Since 2012, three founders have grown their revenue-generating education-technology startup to 40 people and attracted millions in financing. Their product is used by thousands of schools and millions of students around the world.
Another Silicon Valley company? Nope. This startup is headquartered in South Florida, although the California Bay Area certainly plays a key role in this story — we’ll get to that later.
Guido Kovalskys, Felipe Sommer and Emiliano Abramzon, Argentines who have worked together on other ventures for more than a decade, co-founded and run Nearpod, a fast-growing mobile learning platform that helps teachers create engaging classroom experiences for use with smartphones, tablets, desktops and multiple operating systems.
“We use technology to leverage the power of teachers, in terms of multiplying the touch points they have with their students exponentially. Technology becomes the super enabler,” said Kovalskys, CEO of the Aventura-based company. “We are at the super forefront of where the classroom will be in five or 10 years from now.”
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Nearpod’s model is to take a bottom-up approach, by first becoming a free tool that K-12 teachers want to use to engage their students. Nearpod gives them a safe, secure platform to create their own content or curate inexpensive lesson plans from the Nearpod store. Once the teachers are fans and users, they become ambassadors, making it easier for Nearpod to sell customized licenses to schools and even bureaucratic school districts, although the founders acknowledge they faced their share of naysayers at first. “Our conversion strategy from free to paid is proving to be very effective,” Kovalskys said.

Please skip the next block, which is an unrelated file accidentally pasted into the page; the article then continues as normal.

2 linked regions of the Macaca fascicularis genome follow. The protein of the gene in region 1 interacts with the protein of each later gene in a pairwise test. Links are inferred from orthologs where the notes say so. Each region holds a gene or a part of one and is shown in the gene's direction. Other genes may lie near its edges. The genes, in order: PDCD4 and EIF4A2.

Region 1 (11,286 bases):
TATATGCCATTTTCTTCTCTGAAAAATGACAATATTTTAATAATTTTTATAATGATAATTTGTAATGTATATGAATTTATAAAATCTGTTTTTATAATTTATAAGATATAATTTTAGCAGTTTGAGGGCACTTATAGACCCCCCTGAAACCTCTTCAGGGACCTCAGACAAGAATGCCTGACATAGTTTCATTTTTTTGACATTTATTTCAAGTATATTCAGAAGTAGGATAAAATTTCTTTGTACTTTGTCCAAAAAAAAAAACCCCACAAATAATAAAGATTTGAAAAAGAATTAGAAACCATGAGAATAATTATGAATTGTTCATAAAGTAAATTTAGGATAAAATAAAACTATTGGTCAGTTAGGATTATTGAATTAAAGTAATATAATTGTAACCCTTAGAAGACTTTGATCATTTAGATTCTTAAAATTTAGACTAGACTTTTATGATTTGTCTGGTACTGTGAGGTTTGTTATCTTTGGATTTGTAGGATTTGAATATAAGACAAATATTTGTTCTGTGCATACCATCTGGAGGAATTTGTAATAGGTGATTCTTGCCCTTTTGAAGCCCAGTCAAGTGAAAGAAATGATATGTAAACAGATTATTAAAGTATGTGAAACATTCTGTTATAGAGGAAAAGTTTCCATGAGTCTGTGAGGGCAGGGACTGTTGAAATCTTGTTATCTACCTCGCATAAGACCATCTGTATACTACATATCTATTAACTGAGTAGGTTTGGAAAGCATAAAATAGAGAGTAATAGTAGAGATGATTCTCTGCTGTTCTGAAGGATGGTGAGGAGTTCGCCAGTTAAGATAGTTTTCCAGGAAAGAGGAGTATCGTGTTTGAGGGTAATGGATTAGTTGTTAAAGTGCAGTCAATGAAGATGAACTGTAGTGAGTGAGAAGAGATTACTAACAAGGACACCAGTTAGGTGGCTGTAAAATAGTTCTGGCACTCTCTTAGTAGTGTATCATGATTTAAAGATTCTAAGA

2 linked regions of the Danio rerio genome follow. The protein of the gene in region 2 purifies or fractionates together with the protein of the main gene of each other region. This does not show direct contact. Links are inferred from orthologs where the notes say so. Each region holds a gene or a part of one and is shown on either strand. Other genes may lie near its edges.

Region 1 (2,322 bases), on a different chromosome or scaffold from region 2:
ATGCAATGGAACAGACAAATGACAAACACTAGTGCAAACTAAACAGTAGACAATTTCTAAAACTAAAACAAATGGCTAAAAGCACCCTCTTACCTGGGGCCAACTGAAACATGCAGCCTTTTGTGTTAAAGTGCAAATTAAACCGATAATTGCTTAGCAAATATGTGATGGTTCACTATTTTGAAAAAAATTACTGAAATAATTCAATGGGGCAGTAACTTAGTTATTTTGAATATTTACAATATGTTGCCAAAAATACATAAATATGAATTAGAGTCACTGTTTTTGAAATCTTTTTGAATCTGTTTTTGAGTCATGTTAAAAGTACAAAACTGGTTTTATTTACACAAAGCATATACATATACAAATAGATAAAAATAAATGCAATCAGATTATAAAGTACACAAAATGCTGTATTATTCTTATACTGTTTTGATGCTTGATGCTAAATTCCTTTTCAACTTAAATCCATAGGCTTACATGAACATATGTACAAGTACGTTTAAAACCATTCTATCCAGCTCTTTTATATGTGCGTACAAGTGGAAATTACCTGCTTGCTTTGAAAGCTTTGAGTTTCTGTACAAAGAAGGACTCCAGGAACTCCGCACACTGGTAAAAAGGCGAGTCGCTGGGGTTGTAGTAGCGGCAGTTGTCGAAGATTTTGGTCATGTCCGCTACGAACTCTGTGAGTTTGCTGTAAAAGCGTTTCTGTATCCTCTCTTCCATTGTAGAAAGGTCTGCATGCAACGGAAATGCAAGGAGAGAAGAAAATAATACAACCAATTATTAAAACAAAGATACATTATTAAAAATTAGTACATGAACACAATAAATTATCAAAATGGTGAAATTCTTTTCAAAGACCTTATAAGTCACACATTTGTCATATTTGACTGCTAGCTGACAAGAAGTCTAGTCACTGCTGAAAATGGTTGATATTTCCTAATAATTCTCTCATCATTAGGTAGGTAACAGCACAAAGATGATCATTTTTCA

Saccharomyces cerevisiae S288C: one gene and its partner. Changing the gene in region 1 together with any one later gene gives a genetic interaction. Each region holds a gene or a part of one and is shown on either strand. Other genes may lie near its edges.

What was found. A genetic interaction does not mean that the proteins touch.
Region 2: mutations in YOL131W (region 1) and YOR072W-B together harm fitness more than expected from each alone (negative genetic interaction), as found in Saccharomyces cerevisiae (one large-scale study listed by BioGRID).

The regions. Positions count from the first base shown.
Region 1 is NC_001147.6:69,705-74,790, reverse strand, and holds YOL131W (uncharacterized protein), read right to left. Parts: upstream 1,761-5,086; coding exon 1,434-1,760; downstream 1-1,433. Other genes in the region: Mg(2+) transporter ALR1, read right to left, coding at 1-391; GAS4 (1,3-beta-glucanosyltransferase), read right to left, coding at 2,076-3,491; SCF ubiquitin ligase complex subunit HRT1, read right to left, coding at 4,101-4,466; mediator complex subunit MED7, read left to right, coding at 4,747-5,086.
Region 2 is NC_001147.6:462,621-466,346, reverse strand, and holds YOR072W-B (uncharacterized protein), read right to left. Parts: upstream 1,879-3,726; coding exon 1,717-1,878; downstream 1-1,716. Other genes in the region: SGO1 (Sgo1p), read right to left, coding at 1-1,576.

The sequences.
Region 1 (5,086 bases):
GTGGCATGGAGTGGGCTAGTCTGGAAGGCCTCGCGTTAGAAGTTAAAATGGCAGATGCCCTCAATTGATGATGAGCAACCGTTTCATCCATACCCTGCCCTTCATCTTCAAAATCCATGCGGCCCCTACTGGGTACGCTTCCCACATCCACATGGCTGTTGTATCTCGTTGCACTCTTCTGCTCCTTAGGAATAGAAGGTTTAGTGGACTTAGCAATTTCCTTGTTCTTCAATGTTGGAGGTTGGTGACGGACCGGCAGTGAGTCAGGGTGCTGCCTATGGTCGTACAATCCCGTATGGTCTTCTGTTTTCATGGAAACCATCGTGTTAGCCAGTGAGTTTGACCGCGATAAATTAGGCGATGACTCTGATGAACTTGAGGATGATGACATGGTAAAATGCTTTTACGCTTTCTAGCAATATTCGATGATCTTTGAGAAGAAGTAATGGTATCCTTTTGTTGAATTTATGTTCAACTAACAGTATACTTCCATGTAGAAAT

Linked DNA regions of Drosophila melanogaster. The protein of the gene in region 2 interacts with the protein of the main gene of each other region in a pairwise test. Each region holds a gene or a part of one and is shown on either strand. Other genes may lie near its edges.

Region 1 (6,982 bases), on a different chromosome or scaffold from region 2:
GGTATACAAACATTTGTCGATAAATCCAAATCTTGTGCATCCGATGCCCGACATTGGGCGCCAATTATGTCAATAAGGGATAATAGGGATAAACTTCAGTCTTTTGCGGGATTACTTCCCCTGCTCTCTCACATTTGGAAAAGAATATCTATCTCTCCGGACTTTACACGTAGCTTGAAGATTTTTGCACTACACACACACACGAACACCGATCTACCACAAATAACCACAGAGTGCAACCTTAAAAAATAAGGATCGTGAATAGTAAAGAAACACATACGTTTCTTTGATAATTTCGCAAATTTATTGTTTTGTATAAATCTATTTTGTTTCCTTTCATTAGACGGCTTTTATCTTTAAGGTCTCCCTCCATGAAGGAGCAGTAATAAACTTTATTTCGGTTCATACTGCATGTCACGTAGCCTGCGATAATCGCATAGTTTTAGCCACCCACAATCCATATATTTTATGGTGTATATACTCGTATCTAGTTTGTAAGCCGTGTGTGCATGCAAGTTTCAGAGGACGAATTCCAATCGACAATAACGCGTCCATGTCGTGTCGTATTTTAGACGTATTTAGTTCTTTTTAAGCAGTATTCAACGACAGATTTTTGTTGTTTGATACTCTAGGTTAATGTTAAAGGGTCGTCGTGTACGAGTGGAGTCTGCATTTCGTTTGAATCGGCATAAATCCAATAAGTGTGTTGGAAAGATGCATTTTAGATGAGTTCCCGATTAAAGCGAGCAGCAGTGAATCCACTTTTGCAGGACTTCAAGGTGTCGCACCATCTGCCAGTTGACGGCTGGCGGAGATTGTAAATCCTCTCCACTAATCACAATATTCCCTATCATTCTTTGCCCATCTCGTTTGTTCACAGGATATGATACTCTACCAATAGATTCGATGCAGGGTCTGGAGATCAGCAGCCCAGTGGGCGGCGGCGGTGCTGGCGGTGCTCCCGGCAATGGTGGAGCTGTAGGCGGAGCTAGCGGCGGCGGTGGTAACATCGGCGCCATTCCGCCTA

Today, Nearpod reaches almost 2 million students monthly in 100 countries, 85 percent of them in the United States. Among its 2,000 school contracts are large school districts for Florida’s Seminole County, Fulton County in Georgia, San Francisco and Houston, as well as Eanes Independent School District near Austin, Texas and the Canyons district in Utah. But a huge market awaits. Market estimates vary, but a BMO Capital Market report in 2013 valued the K-12 software market at about $8 billion and the larger education-technology market at $34 billion.
Put another way: “There are 125,000 schools in the U.S. alone, and technology is on the agenda of all of them,” Kovalskys said.
Venture capitalists are taking notice, too. Globally in 2014, education-technology companies raked in $1.87 billion in VC investment in 350 deals, a new record, according to CB Insights. On a year-over-year basis, ed-tech funding jumped 55 percent while deals only climbed 5 percent, the research company said. While startups continue to enter the K-12 market, Nearpod’s biggest competitors are Promethean’s ClassFlow and Socrates Online, said Abramzon, Nearpod’s chief marketing officer.